The Law of Jante is a social concept created by Danish-Norwegian author Aksel Sandemose in his 1933 book “A Fugitive Crosses His Tracks.” You may be familiar with a similar concept used in other parts of the world called “tall poppy syndrome.” In Janteloven, individual success is discouraged and, in many cases, considered inappropriate. Instead, society encourages the good of the collective over any one individual. This has shaped Scandinavian culture over many years and helped to create the peaceful, modest, and very homogenous society of today.
The Law of Jante (Janteloven)
- You’re not to think you are anything special.
- You’re not to think you are as good as we are.
- You’re not to think you are smarter than we are.
- You’re not to imagine yourself better than we are.
- You’re not to think you know more than we do.
- You’re not to think you are more important than we are.
- You’re not to think you are good at anything.
- You’re not to laugh at us.
- You’re not to think anyone cares about you.
- You’re not to think you can teach us anything.
Failing to respect Janteloven can dramatically decrease your likelihood of success in business and hurt your relationships in Norway. However, as a foreigner, you’ll be allowed to get away with some “exotic” behavior, such as giving a stranger a compliment.
What is Janteloven?
Introduction to Janteloven
Janteloven, or the Law of Jante, is a term deeply woven into the fabric of Norwegian society, influencing the mindset and behavior of its people. Originating from a satirical piece of literature, it has evolved into a cultural phenomenon that encapsulates the ethos of modesty, equality, and communal harmony prevalent in Norwegian society.
Origin of Janteloven
The term “Janteloven” was coined by the Danish-Norwegian author Aksel Sandemose in his 1933 novel “En Flyktning krysser sitt spor” (A Fugitive Crosses His Tracks). In the book, Sandemose introduces the fictional town of Jante, where the citizens strictly adhere to ten rules, collectively known as Janteloven. These laws essentially discourage individual success and achievements not shared with the community, emphasizing the collective over the individual.
Although these laws might seem harsh or restrictive, it’s important to understand that Sandemose used them to satirically critique the small-town mentality that stifled individual expression and success.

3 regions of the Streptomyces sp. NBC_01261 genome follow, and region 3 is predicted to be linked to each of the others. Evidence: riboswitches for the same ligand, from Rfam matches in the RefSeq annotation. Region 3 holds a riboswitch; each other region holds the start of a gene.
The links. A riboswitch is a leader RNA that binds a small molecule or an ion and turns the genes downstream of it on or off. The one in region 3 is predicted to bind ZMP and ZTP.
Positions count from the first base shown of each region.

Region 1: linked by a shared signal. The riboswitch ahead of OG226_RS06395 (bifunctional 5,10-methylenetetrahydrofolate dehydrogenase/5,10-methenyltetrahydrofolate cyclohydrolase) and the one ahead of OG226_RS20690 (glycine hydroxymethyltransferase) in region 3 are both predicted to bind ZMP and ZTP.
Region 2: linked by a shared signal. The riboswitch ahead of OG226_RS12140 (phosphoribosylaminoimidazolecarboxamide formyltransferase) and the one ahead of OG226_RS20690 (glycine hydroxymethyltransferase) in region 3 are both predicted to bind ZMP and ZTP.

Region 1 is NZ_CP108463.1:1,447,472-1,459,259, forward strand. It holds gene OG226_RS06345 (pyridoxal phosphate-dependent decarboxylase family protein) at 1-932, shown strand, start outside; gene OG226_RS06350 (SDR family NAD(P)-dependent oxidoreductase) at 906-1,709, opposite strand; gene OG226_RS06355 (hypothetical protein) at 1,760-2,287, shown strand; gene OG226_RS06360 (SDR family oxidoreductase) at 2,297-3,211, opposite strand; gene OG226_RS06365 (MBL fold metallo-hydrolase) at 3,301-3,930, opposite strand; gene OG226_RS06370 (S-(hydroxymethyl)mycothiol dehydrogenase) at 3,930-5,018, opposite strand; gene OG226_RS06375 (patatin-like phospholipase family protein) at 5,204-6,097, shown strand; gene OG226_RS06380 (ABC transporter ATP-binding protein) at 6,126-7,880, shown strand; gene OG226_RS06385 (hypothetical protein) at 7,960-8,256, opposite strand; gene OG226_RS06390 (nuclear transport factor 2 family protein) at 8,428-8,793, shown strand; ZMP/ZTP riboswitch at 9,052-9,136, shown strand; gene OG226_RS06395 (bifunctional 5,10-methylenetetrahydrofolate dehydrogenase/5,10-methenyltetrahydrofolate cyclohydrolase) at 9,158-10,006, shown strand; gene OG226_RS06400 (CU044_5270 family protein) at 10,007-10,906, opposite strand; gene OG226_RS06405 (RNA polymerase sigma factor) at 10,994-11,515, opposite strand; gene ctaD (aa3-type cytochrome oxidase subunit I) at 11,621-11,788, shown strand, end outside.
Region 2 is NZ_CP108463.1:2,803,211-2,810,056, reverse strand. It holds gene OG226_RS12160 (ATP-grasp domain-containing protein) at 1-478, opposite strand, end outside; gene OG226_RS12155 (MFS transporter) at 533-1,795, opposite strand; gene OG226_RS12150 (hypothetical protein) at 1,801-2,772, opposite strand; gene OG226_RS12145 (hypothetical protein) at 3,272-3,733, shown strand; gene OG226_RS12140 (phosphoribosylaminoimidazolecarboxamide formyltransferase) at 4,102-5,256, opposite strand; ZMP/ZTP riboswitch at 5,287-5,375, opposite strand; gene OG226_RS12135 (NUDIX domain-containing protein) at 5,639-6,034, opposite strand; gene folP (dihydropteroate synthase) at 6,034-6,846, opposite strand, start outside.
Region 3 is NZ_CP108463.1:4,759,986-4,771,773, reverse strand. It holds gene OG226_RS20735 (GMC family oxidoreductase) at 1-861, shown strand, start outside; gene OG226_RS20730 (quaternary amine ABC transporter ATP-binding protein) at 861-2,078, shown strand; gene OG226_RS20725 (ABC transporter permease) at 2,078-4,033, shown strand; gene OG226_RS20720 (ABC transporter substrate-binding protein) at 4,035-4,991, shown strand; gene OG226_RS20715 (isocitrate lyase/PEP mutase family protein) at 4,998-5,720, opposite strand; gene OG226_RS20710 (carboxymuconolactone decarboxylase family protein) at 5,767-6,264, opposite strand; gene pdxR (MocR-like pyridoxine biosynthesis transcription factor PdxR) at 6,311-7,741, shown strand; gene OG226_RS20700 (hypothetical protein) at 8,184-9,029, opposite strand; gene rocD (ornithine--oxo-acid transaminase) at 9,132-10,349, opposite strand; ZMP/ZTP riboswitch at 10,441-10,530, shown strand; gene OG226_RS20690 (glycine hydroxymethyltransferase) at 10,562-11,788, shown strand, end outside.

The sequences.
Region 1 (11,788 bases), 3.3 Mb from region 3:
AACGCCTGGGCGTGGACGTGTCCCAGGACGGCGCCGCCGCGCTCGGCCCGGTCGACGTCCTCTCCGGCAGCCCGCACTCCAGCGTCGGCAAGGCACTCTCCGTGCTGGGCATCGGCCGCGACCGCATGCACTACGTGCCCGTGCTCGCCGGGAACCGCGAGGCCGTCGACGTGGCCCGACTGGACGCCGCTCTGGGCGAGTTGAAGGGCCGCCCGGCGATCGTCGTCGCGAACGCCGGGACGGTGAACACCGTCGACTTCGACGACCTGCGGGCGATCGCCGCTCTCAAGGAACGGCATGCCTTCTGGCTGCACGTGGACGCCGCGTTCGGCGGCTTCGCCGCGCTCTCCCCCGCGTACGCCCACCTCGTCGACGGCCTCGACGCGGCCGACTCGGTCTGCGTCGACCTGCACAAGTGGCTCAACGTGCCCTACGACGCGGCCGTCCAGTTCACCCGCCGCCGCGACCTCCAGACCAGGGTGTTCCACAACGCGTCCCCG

Janteloven in Norwegian Society
Despite its satirical origin, Janteloven has permeated Norwegian society, influencing social norms and behaviors. It reflects a deeply rooted belief in equality and collective responsibility among Norwegians. While some argue that it discourages individual achievement, others believe it promotes social harmony by discouraging arrogance and fostering mutual respect.
The Law of Jante is seen as a cornerstone of the Nordic model, contributing to the region’s high standards of living, excellent education, and strong social security systems. It fosters a sense of collective responsibility, creating societies where people are encouraged to look out for each other. This mentality contributes to the well-functioning welfare states seen in Norway and other Nordic countries.
Criticism and Contemporary Views
While Janteloven has had a profound influence on Norway’s societal fabric, it’s not without its critics. Some argue that the Law of Jante discourages individualism, ambition, and personal success, potentially stifling innovation and economic progress. It’s also seen as a hindrance to open dialogue as it discourages individuals from standing out or expressing different views.
However, many contemporary Norwegians have a more nuanced interpretation of Janteloven. They see it not as a rulebook but as a guide to maintain humility and respect for others, emphasizing the importance of community and equality while still allowing for individual achievement.
Janteloven is a fascinating aspect of Norwegian culture, offering a glimpse into the societal values that have shaped one of the world’s most prosperous and equitable societies. It encourages humility, respect for others, and a strong sense of community, all while balancing the need for individual growth and expression. Whether seen as a restrictive set of laws or a guide to communal living, Janteloven continues to play a significant role in Norwegian society.
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